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An excerpt from

Oh, I Do Like To Be...

Marie Phillips

At the far end of the not very large town, Billy and his sister Sally had just stepped off the train. Although Sally was smaller than Billy, she was wearing the oversized rucksack, while Billy dragged the case on wheels, because of Billy's back. There was nothing wrong with Billy's back, but it was important that it stayed that way.

"What do you think?" said Billy.

They looked around the station car park. There were several parked cars, and a cab rank with a waiting cab, the window half rolled down and a curl of cigarette smoke emanating above the No Smoking sticker on the glass. Here and there the tarmac was cracked and some weeds poked through. There was a thin layer of sand on top of everything, and an angry seagull sitting on top of a lamp post, although seagulls always looked angry, thought Billy. He wondered whether this counted as an original observation.

"Nice," said Sally, which was the right answer. Billy smiled.

"Why don't you take the bags," he said, "and find us a B&B. I'll head to the beach, soak up the atmosphere, get the old creativity going. Rolling," he corrected himself, liking the feel of the word on his tongue, thinking it was a better word, and then changing his mind, 'going' was better, less try-hard.

Sally headed off up the hill into town, the huge rucksack above her short, stocky legs making her look like a dung beetle, thought Billy. Although didn't dung beetles carry the dung balls upside-down? Maybe he meant another type of beetle. A scarab. But then beetles' legs were spindly, not stocky. No matter what the type. So he probably didn't mean a beetle at all. She just looked like Sally, carrying a big rucksack, and dragging a wheelie case behind her.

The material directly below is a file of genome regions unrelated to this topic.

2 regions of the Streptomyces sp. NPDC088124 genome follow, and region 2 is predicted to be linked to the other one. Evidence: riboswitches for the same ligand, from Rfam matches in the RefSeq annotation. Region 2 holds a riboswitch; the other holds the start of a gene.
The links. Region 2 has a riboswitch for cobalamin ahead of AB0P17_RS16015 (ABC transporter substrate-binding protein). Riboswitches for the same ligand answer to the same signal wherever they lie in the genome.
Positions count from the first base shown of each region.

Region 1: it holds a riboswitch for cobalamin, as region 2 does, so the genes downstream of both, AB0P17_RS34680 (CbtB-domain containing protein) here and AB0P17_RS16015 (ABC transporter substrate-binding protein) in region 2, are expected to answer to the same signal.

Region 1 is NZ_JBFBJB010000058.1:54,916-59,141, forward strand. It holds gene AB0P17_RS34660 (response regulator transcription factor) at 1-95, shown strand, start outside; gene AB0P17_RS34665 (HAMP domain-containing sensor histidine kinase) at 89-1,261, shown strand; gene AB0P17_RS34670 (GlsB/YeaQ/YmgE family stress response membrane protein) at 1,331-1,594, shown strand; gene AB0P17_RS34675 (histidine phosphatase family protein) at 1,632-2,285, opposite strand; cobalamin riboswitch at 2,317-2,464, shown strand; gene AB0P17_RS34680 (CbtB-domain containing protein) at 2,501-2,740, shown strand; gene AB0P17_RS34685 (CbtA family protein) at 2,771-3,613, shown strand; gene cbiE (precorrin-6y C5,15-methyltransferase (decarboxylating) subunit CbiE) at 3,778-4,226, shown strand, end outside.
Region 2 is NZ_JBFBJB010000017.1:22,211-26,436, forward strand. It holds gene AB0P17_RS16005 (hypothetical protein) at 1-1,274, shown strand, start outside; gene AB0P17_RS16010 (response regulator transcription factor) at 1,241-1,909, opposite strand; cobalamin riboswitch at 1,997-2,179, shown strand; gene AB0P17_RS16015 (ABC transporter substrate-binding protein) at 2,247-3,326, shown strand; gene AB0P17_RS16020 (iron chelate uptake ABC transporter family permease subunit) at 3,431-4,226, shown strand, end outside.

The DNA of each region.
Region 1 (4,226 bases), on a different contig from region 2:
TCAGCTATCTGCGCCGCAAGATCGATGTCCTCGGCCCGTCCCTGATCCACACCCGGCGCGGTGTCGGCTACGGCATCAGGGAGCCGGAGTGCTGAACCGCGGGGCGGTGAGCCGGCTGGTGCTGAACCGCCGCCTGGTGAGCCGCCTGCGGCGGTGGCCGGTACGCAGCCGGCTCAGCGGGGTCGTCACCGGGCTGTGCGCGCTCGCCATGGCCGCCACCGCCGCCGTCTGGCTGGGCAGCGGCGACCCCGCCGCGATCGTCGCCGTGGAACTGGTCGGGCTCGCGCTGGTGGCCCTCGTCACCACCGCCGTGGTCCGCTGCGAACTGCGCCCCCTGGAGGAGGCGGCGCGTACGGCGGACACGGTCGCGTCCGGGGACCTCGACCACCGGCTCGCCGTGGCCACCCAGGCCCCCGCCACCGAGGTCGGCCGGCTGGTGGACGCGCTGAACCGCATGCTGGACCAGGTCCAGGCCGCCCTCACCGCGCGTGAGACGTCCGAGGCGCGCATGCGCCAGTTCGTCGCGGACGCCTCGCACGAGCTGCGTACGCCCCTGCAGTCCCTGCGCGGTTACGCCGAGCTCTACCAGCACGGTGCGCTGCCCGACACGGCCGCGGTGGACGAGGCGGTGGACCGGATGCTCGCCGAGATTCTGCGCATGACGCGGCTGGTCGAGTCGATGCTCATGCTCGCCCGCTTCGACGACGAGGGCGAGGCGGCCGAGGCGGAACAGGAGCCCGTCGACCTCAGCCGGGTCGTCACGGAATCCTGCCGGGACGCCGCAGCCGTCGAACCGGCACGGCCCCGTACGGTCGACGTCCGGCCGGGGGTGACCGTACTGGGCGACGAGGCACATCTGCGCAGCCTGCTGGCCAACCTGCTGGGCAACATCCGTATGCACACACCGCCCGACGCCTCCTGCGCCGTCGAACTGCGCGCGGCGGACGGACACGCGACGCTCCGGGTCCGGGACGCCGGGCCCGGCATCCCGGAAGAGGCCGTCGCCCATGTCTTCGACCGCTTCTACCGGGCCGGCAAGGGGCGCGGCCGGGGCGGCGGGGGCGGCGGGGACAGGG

The beach wasn't far from the station. Even on a Friday, it was packed, it being the school holidays. Billy stood at the top of the strand wondering whether or not to take his trainers off. Walking on the beach in shoes felt wrong, but he hated putting his socks and shoes back on over sandy feet, and he could never get all the sand off no matter how much he tried. Then the sand would get everywhere in his hotel room, and later, if they moved into a flat, it would somehow get there too, spreading and spreading likeā€¦ Germs? Butter? The Chinese? No, that was appallingly racist. He decided to take his shoes and socks off anyway. If he wasn't going to feel the sand beneath his feet, he may as well not have come.

He walked towards the water. The sand wasn't yet hot enough to burn. He enjoyed the way it felt, the soft yielding and yet the firmness beneath, the slight crunch. He scanned the horizon, took in the rise and fall of the waves, the pounding as they hit the shore, the inchoate cries of the seagulls as they swooped above - yes, he told himself, yes, this is it, finally, the place where I can write! But it was impossible to ignore the all-too-choate sounds of the human beings around him, babies screaming, kids demanding ice creams, teenagers pleading to go to the arcade, husbands and wives arguing over who forgot to bring the sunscreen. Also, he wasn't sure that choate was a word. It should be. If Shakespeare can make up words, he thought, so can I.